LXXXVI (Re-leituras) - A Treatise of Human Nature, by David Hume - comments by André Bandeira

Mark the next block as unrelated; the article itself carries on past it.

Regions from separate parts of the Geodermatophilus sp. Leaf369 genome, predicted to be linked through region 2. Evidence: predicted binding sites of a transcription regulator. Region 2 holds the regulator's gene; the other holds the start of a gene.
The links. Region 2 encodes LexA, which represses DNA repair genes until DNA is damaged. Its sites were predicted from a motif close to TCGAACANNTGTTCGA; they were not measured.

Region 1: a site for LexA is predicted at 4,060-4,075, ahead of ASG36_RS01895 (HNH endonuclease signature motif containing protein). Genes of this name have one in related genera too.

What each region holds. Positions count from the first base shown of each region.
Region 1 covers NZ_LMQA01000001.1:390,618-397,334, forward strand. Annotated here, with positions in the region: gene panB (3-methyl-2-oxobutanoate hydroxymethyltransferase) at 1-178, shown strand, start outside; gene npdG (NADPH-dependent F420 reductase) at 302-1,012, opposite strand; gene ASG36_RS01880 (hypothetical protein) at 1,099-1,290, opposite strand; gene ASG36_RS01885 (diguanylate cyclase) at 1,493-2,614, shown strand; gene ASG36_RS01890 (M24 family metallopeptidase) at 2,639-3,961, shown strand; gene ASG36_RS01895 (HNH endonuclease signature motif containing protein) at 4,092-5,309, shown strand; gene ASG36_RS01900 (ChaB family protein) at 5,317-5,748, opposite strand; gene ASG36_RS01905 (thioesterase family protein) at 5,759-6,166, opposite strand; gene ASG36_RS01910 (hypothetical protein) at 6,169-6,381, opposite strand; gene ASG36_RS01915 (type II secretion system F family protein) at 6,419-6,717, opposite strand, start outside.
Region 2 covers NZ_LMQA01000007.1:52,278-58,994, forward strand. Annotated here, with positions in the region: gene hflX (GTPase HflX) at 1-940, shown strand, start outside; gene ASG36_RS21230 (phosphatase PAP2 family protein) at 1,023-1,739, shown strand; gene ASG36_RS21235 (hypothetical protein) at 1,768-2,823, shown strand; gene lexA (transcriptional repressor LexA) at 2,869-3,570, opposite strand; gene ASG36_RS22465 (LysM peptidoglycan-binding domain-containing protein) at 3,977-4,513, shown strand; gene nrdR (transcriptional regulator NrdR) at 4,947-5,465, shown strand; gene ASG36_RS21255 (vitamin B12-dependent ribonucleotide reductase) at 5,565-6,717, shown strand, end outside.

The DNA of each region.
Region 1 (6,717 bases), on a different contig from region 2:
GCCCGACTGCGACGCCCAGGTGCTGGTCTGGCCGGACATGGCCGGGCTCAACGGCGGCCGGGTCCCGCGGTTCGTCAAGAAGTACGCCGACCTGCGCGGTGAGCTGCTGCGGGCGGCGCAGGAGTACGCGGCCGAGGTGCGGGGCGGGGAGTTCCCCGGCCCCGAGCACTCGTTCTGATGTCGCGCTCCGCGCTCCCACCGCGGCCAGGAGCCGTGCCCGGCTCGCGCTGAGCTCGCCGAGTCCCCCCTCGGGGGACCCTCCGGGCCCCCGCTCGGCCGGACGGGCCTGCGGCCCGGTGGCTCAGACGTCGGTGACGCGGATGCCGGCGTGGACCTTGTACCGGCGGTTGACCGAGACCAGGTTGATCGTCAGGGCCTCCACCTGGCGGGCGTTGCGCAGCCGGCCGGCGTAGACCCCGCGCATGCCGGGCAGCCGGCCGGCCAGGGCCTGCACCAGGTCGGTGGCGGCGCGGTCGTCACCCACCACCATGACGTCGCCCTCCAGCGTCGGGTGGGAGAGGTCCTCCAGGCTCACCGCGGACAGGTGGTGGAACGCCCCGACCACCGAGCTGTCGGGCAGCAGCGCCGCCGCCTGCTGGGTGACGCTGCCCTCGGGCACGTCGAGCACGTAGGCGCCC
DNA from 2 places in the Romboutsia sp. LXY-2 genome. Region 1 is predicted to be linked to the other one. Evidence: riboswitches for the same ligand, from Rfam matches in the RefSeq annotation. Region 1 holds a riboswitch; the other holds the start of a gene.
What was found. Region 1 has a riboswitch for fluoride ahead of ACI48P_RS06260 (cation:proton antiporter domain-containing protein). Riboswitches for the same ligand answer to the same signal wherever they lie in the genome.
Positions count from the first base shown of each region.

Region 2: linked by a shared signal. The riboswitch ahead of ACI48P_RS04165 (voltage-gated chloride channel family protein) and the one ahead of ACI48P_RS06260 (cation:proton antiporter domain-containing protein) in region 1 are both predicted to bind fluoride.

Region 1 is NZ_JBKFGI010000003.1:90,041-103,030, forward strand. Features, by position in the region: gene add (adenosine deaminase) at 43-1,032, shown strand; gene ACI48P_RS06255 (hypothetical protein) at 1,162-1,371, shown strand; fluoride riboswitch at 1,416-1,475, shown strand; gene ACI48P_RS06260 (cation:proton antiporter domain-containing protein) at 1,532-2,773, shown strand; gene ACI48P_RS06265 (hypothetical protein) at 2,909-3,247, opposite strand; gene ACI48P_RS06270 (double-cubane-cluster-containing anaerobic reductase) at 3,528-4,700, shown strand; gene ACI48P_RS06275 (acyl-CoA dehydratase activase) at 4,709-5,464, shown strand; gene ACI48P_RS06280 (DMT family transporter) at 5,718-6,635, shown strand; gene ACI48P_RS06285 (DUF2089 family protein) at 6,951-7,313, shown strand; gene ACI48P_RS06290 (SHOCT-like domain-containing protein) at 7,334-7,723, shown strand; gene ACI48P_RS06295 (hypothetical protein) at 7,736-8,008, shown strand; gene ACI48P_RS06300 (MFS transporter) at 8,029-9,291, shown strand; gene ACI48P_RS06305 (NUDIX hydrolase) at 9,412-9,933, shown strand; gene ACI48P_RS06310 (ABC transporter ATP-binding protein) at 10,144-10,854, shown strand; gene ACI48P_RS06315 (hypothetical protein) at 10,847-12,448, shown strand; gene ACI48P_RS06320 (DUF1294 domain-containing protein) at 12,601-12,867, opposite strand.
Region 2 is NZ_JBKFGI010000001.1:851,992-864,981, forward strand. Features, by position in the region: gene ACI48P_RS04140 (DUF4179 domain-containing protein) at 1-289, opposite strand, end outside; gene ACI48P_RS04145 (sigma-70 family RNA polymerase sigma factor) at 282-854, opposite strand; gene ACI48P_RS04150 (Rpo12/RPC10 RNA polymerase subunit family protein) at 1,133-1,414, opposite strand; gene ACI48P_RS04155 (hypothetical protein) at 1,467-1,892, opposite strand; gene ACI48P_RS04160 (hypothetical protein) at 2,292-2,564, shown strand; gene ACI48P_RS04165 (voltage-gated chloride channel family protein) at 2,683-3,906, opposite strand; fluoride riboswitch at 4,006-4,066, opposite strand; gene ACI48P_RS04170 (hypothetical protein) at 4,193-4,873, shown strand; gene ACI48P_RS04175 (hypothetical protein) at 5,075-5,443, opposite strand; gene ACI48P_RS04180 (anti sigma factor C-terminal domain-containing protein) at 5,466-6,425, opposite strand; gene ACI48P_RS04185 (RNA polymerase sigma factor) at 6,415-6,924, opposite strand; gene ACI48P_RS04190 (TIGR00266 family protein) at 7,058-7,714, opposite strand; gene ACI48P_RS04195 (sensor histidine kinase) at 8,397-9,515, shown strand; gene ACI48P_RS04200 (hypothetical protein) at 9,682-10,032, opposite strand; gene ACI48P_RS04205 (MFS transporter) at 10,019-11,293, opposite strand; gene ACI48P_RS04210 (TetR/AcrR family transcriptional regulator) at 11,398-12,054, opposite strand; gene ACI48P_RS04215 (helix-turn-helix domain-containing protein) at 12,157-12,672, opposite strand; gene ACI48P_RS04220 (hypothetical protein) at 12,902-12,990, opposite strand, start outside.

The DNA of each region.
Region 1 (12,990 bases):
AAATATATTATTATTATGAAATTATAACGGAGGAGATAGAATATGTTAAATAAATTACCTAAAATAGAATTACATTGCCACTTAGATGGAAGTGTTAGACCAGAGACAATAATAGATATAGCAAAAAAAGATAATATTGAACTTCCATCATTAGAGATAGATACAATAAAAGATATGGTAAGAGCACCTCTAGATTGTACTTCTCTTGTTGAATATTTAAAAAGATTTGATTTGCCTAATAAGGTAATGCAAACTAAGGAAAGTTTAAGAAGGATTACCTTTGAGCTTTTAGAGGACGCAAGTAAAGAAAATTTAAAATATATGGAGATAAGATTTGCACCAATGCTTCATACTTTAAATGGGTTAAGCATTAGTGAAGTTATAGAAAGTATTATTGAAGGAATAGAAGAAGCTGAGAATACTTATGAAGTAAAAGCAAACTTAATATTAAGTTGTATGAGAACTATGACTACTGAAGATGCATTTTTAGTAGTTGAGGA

Today it is the 300th birthday of David Hume, the scottish philosopher who is probably behind Adam Smith and, therefore, who stands in the very foundations of the, so far, greatest myth of the twenty-first century: universal capitalism. Both Adam Smith and David Hume, if they were read properly, they would probably make the supporters of that myth feel sick. Neither Adam Smith nor David Hume believed that science was dictated by facts. Adam Smith wrote extensively on Astronomy, just to conclude that, even in Astronomy, everything was nothing but a construction of the human mind. So did Hume, on his subtile idea that there should be a pre-defined harmony between the constructions of the mind and the world of facts, having been said that the mind was mostly a complex of passions. The world of passions was the only thing sure to be described if there was any order to describe thereon. This leads me to state that globalization -- the mediatic name for universal capitalism, or for Fukuyama's End of History --was one of the most virulent tricks which was ever played on the western mind. Capitalism has been cultivated, not as societal and historical way, but, similarly to Darwinism, as a dogma of any social science. That holds for marxism too. Nevertheless, the rationalism which is imprinted on the studies of capitalism was based on the assumption that one is entitled to know, nothing more that his own passions and avoid an ensuing vertigo by holding to the assumption that the order of passions, whatever it maybe, should be similar to the one of facts. It is the most daring bet that a civilization has ever made and it still proves to be winning, as far as statistics may be daily manipulated to prove every self-fulfilling prophecy, where every question leads to the desired answer. But the brute fact is that on the basis of this mental skyskraper, it stays an enormous mistrust, were the honest love of a scottish Hume, for a french somewhat sadistic Hyppolite de Saujon -- a courtisan busy in advancing her passion's strategies in Paris -- ended up in the practice of what she hated, the most, in men: their «servile mind». The love of a rubicund and honest scottish man for a sanguine mediterranean woman, professional in the business of passions,it is not enough to build a plausible theory. That is why, for every sadistic, unbalanced entrepreneur, there is a masochistic admirer. Why do philosophers are so often unfortunate? I don't know. As Tolstoi said at the beginning of his Anna Karenina, each one is unfortunate by his own way. Still David Hume was too daring in compiling a «Treatise» on Human nature because his greatest blunder was not the human affair but aspiring to grasp a «nature», which, also in human affairs, stays always in flux. Instead of throwing some fluid data out of the boat, from time to time, Hume decided that there was a way of finding a definite formula for making the sea solid as rock. He ceased of sailing and kept digging his heels in the shore of bets. That's why capitalism is mostly a mental ailment: if one doesn't catch the fish, one should empty the sea. Now, would there still be a way for catching the scottish fish who seem, among UK wars of choice, decided to swim free in the ocean?

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